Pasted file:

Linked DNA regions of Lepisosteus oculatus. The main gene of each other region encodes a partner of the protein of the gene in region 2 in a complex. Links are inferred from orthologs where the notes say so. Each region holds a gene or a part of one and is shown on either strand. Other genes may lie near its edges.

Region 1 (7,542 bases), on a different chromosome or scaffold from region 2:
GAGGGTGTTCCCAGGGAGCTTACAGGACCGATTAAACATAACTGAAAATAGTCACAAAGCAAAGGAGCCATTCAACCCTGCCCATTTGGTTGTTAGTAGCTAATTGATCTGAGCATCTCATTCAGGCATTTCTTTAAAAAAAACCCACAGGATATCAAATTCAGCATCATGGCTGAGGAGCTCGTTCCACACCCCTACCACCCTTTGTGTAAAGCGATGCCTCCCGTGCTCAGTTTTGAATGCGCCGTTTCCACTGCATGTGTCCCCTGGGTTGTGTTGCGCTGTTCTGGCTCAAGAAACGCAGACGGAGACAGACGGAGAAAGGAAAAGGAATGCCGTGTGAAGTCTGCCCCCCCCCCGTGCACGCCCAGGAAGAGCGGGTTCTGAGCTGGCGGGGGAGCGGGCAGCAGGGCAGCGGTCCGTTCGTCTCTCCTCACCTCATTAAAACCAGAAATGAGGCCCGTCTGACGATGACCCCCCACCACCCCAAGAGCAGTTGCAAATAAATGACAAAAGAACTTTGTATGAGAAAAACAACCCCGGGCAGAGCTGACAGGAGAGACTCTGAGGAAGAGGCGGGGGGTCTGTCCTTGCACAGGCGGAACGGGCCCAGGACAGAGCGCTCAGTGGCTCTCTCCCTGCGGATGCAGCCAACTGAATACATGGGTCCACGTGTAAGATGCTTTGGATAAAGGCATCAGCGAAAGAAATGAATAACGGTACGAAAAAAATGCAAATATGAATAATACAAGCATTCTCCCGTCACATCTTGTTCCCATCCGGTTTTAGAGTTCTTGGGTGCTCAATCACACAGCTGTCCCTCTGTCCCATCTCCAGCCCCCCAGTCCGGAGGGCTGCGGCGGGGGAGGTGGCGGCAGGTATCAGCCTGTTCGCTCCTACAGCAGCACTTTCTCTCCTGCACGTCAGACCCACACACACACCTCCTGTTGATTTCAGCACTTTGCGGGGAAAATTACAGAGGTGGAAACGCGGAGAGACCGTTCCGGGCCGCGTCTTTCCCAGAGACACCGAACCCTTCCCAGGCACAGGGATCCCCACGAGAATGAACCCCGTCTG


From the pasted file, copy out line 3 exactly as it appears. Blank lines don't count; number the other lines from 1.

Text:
GAGGGTGTTCCCAGGGAGCTTACAGGACCGATTAAACATAACTGAAAATAGTCACAAAGCAAAGGAGCCATTCAACCCTGCCCATTTGGTTGTTAGTAGCTAATTGATCTGAGCATCTCATTCAGGCATTTCTTTAAAAAAAACCCACAGGATATCAAATTCAGCATCATGGCTGAGGAGCTCGTTCCACACCCCTACCACCCTTTGTGTAAAGCGATGCCTCCCGTGCTCAGTTTTGAATGCGCCGTTTCCACTGCATGTGTCCCCTGGGTTGTGTTGCGCTGTTCTGGCTCAAGAAACGCAGACGGAGACAGACGGAGAAAGGAAAAGGAATGCCGTGTGAAGTCTGCCCCCCCCCCGTGCACGCCCAGGAAGAGCGGGTTCTGAGCTGGCGGGGGAGCGGGCAGCAGGGCAGCGGTCCGTTCGTCTCTCCTCACCTCATTAAAACCAGAAATGAGGCCCGTCTGACGATGACCCCCCACCACCCCAAGAGCAGTTGCAAATAAATGACAAAAGAACTTTGTATGAGAAAAACAACCCCGGGCAGAGCTGACAGGAGAGACTCTGAGGAAGAGGCGGGGGGTCTGTCCTTGCACAGGCGGAACGGGCCCAGGACAGAGCGCTCAGTGGCTCTCTCCCTGCGGATGCAGCCAACTGAATACATGGGTCCACGTGTAAGATGCTTTGGATAAAGGCATCAGCGAAAGAAATGAATAACGGTACGAAAAAAATGCAAATATGAATAATACAAGCATTCTCCCGTCACATCTTGTTCCCATCCGGTTTTAGAGTTCTTGGGTGCTCAATCACACAGCTGTCCCTCTGTCCCATCTCCAGCCCCCCAGTCCGGAGGGCTGCGGCGGGGGAGGTGGCGGCAGGTATCAGCCTGTTCGCTCCTACAGCAGCACTTTCTCTCCTGCACGTCAGACCCACACACACACCTCCTGTTGATTTCAGCACTTTGCGGGGAAAATTACAGAGGTGGAAACGCGGAGAGACCGTTCCGGGCCGCGTCTTTCCCAGAGACACCGAACCCTTCCCAGGCACAGGGATCCCCACGAGAATGAACCCCGTCTG